Many articles have been written about how to circumvent the camera’s noisy audio pre-amps by recording audio separately with a digital recorder and later syncing it with the video in an application such as PluralEyes. I’ve used this method in the past and it works pretty well but now it’s an unnecessary step.
The key is to use a hardware solution to bypass the camera’s pre-amps. I arrived at this setup after extensive testing with off-the-shelf audio solutions for the 5D. While testing third-party devices from BeachTek and juicedLink, which boost the incoming audio signal, I realized that a standard audio mixer would do the same thing. None of the devices on the market provided the noise-free audio at the quality I required for documentary film production.
Most of my field work is either alone or with one other person. To provide maximum flexibility, all the audio gear fits in my waist bag. This way, I can work alone or in conjunction with a sound person. (There’s a diagram below that illustrates how I wirelessly connect to a professional sound person.)
In addition to the audio gear I’ve described above, I use a Sennheiser ME-64 microphone on top of the camera. A Rycote “Softie” is mounted on the ME-64 to cut wind noise. A coiled XLR to XLR mic cable runs from the camera-mounted microphone and into the channel one input on the mixer. The two other mixer inputs are used for wireless microphones. Sony MDR – 7506 are my preferred headphones because they sound good in various sound environments and are virtually indestructible.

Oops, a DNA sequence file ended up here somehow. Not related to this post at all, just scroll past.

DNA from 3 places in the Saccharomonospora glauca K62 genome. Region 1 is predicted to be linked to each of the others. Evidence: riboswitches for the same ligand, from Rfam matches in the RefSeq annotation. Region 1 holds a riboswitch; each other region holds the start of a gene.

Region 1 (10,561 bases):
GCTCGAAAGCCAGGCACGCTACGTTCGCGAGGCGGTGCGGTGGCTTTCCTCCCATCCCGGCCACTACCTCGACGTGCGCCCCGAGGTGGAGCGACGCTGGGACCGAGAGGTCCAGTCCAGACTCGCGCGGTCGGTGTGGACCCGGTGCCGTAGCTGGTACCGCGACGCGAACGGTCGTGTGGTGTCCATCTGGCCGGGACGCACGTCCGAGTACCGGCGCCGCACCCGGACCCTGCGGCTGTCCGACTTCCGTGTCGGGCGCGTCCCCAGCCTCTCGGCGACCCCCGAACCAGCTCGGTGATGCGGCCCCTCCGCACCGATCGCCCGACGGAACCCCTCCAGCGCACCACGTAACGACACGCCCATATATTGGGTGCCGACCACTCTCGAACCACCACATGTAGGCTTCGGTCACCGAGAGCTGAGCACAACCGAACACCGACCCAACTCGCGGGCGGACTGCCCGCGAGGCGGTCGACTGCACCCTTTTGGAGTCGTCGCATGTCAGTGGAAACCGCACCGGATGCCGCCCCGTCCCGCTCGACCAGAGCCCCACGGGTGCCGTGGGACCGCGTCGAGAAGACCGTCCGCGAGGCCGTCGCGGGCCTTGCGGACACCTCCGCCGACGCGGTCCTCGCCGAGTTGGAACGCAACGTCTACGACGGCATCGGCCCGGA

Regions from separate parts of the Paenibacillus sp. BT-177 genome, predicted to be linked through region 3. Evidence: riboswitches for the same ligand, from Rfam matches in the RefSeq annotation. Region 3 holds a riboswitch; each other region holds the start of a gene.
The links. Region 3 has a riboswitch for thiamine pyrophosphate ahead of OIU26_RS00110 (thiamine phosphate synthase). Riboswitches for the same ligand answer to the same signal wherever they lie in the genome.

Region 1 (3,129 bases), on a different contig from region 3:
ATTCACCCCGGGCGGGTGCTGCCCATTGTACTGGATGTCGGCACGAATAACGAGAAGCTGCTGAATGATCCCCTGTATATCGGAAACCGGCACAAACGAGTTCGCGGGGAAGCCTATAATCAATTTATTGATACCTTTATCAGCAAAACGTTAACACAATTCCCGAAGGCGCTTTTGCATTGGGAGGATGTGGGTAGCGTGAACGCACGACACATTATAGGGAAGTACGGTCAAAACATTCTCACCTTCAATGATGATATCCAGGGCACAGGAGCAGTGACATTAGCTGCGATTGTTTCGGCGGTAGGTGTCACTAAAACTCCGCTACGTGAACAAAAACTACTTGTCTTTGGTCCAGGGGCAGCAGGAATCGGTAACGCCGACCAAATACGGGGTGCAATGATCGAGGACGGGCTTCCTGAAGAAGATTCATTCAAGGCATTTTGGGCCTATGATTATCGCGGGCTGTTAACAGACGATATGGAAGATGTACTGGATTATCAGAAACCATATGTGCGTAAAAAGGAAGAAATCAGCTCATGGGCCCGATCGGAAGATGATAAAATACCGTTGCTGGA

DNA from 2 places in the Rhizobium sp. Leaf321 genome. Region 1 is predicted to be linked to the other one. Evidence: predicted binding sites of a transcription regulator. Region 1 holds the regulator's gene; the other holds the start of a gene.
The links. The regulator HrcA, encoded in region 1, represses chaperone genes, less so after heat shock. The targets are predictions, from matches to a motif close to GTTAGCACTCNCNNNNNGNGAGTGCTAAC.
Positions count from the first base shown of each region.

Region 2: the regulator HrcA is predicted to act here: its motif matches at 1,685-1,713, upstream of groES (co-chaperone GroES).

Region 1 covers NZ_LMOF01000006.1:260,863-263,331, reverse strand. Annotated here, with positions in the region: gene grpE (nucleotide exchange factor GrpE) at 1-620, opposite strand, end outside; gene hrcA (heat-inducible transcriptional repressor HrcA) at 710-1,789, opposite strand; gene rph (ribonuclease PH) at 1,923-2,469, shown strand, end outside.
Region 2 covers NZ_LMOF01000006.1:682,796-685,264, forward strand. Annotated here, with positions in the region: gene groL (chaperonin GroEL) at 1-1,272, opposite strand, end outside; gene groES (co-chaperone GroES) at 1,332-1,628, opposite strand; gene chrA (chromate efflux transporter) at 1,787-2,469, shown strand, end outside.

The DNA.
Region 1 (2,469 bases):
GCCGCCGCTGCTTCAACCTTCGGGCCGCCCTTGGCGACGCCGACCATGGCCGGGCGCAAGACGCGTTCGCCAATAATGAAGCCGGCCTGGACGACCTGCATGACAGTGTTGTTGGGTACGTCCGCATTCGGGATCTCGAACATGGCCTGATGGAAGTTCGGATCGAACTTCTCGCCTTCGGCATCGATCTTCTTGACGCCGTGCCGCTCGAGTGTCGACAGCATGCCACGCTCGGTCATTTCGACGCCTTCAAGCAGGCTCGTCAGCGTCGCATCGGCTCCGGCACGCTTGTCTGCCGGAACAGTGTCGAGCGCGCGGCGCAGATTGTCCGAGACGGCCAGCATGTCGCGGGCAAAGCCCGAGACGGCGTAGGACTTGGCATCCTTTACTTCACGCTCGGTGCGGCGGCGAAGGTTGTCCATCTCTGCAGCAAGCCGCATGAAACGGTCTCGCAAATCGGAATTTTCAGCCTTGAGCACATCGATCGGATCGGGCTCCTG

Initially, being tethered to my waist bag concerned me but now I’m completely comfortable having everything together in one place. The ThinkTank bag is constructed with small openings to weave cables easily through the interior compartments so everything stays organized.
As you can see in the above photograph, I tend to use my waist bag for multiple purposes, such as a tripod platform to steady my handheld shots.
Working with a sound person
The diagram below shows the technical set-up when working with a sound person.
Click here to view PDF version of this diagram. ©2010 by Brenda Chen – published with permission.
For an extended period in 2010, I had the pleasure of using this set-up while working with filmmaker/journalist Bob Sacha on a three-film project for the Open Society Foundations campaign to Stop Torture in Health Care. All three films for the project were shot on the 5D using this set-up. Because Bob and I had duplicate, identical gear, we were able to seamlessly alternate between shooting and collecting audio on a daily basis.
My set-up is a result of field-testing by a number of people including; Travis Fox, Bob Sacha and Roger Phenix. This set-up would not be in existence without the generous loaning of brand new equipment by Rich Topham, Eric Perez and staff at Pro-Sound Services in New York.